While cannabis remains classified as an illegal substance under federal law, as of mid-2016, 25 states and D.C. have enacted laws recognizing an exemption for the medical use of cannabis by qualified patients.
Four states (Alaska, Oregon, Colorado and Washington) and D.C. have legalized cannabis for adult recreational use and several others have proposals addressing legalization on their November 2016 ballots. If all such proposals were to pass in 2016, the list of states where recreational use is legal would more than double.
California’s initiative, Proposition 64 (the AUMA), has been heavily anticipated and polling favorably since its qualification for the ballot. According to recent polling the AUMA is expected to pass, with wide-reaching implications for California’s cannabis industry, including the medical cannabis industry.
If the AUMA Passes . . .
The AUMA would primarily legalize recreational use by adults 21 and older; regulate and tax the production, manufacture and sale of cannabis; and amend the state’s criminal penalties, reducing many of the most common felonies associated with cannabis to misdemeanors. Some of the measure’s highlights are discussed below.
Adults would be able to legally possess up to one ounce (28.5 grams) of cannabis and up to eight grams of concentrate (e.g. hasish, wax), and grow up to six plants for personal use.
Six categories of state licenses would become available in January 2018: cultivation, manufacturing, testing, retail, distribution and microbusiness. Though largely patterned on 1 http://www.latimes.com/politics/la-pol- ca-pot- survey-20160913- snap-story.html the Medical Cannabis Regulation and Safety Act of 2015 (“MCRSA”), which also goes into effect in 2018, the AUMA licenses will be distinct from the MCRSA’s.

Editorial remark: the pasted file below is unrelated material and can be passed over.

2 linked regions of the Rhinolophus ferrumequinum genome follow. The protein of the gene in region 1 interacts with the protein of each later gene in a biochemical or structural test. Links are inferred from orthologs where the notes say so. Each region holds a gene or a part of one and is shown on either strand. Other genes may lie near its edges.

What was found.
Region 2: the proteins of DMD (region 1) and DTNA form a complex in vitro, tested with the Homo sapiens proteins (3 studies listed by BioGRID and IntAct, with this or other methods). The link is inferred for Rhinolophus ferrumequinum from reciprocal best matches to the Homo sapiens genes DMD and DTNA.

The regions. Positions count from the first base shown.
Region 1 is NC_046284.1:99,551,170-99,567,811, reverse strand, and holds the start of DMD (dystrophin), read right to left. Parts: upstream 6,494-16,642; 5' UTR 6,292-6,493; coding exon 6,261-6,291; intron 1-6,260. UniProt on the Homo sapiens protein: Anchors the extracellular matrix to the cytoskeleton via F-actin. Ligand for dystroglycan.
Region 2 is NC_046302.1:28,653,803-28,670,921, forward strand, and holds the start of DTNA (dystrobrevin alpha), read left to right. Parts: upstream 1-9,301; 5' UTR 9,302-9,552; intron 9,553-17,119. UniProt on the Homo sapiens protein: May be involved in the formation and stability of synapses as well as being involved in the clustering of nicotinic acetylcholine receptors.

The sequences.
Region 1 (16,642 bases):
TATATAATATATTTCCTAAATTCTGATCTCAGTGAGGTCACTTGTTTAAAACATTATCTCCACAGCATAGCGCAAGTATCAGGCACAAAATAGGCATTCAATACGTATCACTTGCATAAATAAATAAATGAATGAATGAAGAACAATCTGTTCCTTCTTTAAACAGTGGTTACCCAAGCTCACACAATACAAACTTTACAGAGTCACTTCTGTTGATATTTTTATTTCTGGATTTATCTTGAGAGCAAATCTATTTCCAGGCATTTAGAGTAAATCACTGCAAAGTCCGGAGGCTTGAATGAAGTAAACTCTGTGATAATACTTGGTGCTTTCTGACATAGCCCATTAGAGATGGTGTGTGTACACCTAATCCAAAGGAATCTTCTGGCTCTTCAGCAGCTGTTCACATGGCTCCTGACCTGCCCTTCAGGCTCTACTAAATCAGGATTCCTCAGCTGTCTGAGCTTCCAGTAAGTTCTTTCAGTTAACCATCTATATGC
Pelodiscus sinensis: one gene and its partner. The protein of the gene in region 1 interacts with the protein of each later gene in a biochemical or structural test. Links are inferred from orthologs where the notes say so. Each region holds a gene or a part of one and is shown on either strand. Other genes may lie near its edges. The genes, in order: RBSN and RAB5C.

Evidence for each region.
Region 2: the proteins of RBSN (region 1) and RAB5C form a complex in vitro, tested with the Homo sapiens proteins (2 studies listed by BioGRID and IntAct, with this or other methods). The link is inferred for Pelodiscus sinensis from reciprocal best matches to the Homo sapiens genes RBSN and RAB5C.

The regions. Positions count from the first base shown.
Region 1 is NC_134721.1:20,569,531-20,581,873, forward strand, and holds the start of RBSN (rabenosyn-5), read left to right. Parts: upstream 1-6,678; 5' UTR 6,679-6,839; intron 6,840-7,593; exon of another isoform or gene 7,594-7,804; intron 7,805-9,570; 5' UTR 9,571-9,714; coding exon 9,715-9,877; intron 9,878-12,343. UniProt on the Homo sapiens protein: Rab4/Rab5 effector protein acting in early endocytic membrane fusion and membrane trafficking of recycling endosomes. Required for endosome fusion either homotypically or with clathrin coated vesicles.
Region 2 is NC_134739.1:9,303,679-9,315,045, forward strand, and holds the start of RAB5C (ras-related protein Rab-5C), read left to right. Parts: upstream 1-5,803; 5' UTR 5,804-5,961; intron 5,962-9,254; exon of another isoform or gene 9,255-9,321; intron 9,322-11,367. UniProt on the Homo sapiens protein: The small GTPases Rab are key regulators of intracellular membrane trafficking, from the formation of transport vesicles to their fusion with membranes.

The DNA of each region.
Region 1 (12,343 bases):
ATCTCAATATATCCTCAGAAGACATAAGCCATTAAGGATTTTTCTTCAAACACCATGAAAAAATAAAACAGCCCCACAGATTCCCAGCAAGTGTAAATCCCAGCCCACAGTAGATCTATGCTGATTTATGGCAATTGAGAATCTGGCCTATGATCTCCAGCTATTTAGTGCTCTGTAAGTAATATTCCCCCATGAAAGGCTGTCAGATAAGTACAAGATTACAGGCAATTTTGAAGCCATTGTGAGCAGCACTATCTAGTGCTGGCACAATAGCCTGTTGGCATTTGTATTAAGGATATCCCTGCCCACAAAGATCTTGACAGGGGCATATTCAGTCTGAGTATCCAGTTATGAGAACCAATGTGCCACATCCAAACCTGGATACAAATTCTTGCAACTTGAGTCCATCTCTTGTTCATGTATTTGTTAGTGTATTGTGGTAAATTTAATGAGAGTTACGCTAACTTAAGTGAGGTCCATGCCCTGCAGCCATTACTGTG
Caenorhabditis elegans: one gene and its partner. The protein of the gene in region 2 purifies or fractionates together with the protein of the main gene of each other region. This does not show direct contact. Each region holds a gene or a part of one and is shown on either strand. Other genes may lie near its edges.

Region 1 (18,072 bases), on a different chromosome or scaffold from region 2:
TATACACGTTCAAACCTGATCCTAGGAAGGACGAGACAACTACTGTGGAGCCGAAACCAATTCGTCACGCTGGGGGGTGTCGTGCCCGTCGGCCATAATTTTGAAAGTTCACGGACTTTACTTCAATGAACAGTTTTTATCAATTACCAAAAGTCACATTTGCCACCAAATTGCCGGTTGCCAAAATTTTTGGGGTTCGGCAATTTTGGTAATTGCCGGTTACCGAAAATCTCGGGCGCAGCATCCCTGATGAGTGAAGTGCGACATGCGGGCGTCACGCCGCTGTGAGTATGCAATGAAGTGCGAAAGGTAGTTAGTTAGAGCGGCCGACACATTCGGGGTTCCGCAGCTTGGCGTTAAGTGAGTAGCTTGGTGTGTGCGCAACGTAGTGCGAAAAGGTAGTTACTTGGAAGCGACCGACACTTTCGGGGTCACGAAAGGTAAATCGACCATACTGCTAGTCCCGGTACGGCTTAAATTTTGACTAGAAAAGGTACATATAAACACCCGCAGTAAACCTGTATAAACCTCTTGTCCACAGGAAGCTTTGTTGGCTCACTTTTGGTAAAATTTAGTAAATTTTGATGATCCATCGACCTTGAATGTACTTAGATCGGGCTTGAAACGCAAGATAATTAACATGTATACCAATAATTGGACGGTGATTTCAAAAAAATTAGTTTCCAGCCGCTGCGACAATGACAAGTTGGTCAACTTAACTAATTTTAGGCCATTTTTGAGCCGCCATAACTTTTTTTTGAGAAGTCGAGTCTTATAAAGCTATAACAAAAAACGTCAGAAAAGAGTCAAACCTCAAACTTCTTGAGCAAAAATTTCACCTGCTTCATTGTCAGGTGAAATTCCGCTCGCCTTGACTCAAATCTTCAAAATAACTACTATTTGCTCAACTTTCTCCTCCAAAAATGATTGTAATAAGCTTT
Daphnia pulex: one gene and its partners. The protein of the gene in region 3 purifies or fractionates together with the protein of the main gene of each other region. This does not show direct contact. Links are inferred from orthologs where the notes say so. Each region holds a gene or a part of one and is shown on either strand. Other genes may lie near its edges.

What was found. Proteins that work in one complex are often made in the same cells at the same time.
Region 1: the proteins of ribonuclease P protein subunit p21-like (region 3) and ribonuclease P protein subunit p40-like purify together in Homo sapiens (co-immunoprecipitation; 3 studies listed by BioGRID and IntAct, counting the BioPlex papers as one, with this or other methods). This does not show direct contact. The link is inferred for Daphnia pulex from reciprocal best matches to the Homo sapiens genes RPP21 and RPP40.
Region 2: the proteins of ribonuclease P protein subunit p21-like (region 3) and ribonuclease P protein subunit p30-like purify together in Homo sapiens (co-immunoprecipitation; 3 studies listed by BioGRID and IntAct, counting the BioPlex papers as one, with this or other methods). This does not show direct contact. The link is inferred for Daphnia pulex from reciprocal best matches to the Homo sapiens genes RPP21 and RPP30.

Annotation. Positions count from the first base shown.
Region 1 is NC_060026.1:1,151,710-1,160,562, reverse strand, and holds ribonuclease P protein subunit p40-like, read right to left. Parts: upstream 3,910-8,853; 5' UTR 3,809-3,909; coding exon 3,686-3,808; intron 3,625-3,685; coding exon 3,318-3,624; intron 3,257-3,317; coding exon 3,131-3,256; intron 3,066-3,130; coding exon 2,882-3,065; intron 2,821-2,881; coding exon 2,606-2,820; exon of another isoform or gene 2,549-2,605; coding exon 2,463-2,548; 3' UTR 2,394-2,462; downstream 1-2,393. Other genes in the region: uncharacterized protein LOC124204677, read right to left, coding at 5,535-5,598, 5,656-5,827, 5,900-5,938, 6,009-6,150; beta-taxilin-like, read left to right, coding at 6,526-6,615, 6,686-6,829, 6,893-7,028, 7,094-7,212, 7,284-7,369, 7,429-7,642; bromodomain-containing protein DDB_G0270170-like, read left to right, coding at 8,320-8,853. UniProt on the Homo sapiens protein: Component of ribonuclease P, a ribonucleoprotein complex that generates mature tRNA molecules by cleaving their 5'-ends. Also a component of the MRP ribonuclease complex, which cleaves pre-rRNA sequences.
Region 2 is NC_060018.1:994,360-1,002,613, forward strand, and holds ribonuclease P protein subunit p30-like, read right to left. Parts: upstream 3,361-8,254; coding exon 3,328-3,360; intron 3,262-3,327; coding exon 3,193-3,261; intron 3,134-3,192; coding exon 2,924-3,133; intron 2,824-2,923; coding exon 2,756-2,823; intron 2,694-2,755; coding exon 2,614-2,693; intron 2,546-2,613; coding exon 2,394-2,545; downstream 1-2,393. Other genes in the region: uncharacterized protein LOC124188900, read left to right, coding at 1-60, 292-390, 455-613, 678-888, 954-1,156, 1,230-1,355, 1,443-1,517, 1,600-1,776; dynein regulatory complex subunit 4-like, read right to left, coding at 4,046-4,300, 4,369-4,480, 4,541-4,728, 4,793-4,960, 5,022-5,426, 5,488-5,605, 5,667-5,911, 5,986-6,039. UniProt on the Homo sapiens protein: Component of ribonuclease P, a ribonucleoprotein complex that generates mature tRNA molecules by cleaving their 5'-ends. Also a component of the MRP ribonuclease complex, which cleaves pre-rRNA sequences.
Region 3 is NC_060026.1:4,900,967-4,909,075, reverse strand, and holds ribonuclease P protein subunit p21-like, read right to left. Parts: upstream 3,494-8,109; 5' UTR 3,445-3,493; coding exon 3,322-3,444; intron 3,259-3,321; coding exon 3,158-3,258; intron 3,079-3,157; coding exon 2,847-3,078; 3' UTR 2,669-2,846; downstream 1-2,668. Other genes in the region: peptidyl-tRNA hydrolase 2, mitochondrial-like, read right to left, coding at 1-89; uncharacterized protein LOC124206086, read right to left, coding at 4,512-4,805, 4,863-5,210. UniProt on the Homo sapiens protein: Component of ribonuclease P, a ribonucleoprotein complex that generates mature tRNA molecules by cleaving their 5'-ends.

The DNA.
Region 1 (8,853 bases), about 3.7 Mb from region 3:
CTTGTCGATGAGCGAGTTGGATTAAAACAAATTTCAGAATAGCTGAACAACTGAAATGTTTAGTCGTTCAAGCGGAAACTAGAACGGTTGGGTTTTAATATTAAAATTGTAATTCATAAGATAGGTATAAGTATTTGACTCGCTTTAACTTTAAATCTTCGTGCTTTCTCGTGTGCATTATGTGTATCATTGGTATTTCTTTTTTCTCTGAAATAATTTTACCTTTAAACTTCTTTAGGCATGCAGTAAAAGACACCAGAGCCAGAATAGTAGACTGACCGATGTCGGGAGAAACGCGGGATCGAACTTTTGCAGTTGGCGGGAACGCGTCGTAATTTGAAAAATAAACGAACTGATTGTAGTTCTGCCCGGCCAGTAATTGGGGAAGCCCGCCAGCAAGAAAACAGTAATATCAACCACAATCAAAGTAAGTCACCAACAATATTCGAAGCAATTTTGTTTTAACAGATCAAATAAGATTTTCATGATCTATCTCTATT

The AUMA would impose a 15% excise tax on both medical and recreational sales of cannabis, although medical marijuana patients would be exempt from the sales and use taxes currently levied (7.5 – 10%) by the Board of Equalization. Moreover, it imposes a cultivation tax on all commercial medical and recreational cannabis, calculated by dry- weight ounces, as follows: $9.25/oz. of flower; $2.75/oz. of leaf. Local control also remains intact in the AUMA, as municipalities are free to impose additional taxes as they see fit.
The microbusiness license, unique to the AUMA, would allow small operators (with a cultivation area under 10,000 sq. ft., to cultivate, distribute, manufacture (limited) and sell at retail their cannabis crop, all under the one license.
As compared to the MCRSA, the AUMA would have fewer restrictions on a licensee’s ability to hold multiple licenses. Where the MCRSA has very specific controls on combination of particular licenses one may hold, the AUMA only disallows large cultivators from holding distribution, testing and microbusiness licenses.
Also, both medical and recreational cannabis may be sold from a single location, as the AUMA specifically addresses and assents to this scenario.
The AUMA would also impose buffer zones (geographical restrictions) in which licensees are prohibited from operating. All licensees must operate more than 600 ft. from schools, day care centers and youth centers that are in existence when the license is granted. An exemption to the buffer zone requirement would be available only if a municipality specifically authorizes it.
Stay Tuned: November 8, 2016
With the largest cannabis industry in the world, California is expected to become a hotbed of activity as businesses and investors will be aggressively jockeying for their share of the lucrative, multi-billion- dollar industry.
Understanding the laws as they develop and learning how to navigate the regulatory maze will be critical to those seeking to get and stay ahead of the competition in a highly competitive industry.
Election day is just around the corner — stay tuned to the M.J. Legal Blog where you can find updates on all relevant industry developments.